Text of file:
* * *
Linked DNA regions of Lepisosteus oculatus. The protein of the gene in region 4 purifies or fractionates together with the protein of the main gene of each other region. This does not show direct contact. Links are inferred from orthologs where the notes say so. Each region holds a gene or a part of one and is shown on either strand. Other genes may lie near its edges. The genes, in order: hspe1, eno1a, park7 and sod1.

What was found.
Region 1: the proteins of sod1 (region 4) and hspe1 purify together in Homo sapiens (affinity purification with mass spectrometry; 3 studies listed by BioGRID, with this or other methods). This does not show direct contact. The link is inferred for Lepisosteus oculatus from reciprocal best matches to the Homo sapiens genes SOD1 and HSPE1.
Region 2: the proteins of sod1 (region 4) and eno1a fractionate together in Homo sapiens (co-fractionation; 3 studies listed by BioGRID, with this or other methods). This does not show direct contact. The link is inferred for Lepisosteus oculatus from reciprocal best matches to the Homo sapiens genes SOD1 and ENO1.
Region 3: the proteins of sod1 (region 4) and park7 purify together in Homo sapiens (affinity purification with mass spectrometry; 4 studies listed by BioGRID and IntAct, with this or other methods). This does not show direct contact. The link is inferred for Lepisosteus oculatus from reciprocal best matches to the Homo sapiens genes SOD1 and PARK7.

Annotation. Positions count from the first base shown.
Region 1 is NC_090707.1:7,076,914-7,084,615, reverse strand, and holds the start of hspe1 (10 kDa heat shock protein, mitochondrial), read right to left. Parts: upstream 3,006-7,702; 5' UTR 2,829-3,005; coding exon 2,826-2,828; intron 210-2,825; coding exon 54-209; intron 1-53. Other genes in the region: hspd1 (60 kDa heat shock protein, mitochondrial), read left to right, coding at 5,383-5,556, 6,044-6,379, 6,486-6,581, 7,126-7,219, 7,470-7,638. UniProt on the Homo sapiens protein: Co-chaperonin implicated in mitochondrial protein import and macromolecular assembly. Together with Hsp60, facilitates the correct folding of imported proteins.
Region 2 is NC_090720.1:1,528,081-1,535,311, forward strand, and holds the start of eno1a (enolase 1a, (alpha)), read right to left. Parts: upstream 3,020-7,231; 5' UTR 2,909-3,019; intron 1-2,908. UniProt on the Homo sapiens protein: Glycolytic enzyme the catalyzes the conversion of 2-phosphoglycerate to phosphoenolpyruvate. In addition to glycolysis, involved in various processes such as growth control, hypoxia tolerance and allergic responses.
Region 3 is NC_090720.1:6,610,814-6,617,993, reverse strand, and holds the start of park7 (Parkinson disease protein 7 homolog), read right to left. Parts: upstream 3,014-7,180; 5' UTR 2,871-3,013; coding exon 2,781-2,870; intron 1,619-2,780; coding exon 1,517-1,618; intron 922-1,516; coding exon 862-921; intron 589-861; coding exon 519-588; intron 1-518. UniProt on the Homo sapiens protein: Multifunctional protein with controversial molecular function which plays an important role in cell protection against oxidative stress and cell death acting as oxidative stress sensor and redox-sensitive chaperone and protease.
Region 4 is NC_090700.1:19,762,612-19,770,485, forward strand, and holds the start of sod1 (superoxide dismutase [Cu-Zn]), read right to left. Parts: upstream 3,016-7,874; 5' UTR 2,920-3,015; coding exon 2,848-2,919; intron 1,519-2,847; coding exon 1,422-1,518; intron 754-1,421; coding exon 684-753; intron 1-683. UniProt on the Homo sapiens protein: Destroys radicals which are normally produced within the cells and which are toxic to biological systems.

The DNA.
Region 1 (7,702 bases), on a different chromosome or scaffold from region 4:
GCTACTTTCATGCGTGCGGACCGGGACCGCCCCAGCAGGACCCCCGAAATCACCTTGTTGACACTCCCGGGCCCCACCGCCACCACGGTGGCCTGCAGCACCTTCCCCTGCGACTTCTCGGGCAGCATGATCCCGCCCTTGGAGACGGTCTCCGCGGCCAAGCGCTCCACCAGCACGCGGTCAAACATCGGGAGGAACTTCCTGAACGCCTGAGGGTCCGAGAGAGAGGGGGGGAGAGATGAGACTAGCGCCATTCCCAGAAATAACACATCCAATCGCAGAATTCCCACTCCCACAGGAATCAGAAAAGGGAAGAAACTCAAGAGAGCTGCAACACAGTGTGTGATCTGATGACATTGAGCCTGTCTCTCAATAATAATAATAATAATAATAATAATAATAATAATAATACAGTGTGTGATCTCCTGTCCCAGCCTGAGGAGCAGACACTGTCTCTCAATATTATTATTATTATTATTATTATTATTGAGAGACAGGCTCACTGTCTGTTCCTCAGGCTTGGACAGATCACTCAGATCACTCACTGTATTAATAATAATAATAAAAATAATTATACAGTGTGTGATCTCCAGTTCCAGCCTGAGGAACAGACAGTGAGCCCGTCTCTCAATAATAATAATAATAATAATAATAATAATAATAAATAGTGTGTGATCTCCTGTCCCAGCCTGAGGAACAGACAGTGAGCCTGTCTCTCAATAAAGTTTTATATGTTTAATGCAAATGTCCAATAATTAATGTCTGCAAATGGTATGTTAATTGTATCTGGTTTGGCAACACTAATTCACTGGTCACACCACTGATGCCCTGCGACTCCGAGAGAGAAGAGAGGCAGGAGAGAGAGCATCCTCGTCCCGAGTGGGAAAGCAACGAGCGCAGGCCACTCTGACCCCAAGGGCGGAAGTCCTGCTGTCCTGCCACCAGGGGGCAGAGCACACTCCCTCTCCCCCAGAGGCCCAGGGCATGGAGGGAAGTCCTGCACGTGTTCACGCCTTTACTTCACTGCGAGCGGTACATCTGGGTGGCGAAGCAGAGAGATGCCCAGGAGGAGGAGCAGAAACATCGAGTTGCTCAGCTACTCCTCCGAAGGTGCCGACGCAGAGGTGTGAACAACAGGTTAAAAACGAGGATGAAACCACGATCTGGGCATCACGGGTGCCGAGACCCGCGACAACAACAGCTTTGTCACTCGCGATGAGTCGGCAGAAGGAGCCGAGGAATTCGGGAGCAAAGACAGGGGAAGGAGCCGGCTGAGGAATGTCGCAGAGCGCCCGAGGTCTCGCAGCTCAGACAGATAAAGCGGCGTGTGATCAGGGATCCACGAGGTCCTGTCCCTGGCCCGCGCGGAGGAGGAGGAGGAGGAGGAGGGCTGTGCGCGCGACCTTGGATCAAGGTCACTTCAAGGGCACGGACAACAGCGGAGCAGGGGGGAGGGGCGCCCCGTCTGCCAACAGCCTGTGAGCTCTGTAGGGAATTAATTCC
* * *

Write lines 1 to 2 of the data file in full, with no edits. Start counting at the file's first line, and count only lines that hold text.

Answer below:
Linked DNA regions of Lepisosteus oculatus. The protein of the gene in region 4 purifies or fractionates together with the protein of the main gene of each other region. This does not show direct contact. Links are inferred from orthologs where the notes say so. Each region holds a gene or a part of one and is shown on either strand. Other genes may lie near its edges. The genes, in order: hspe1, eno1a, park7 and sod1.

What was found.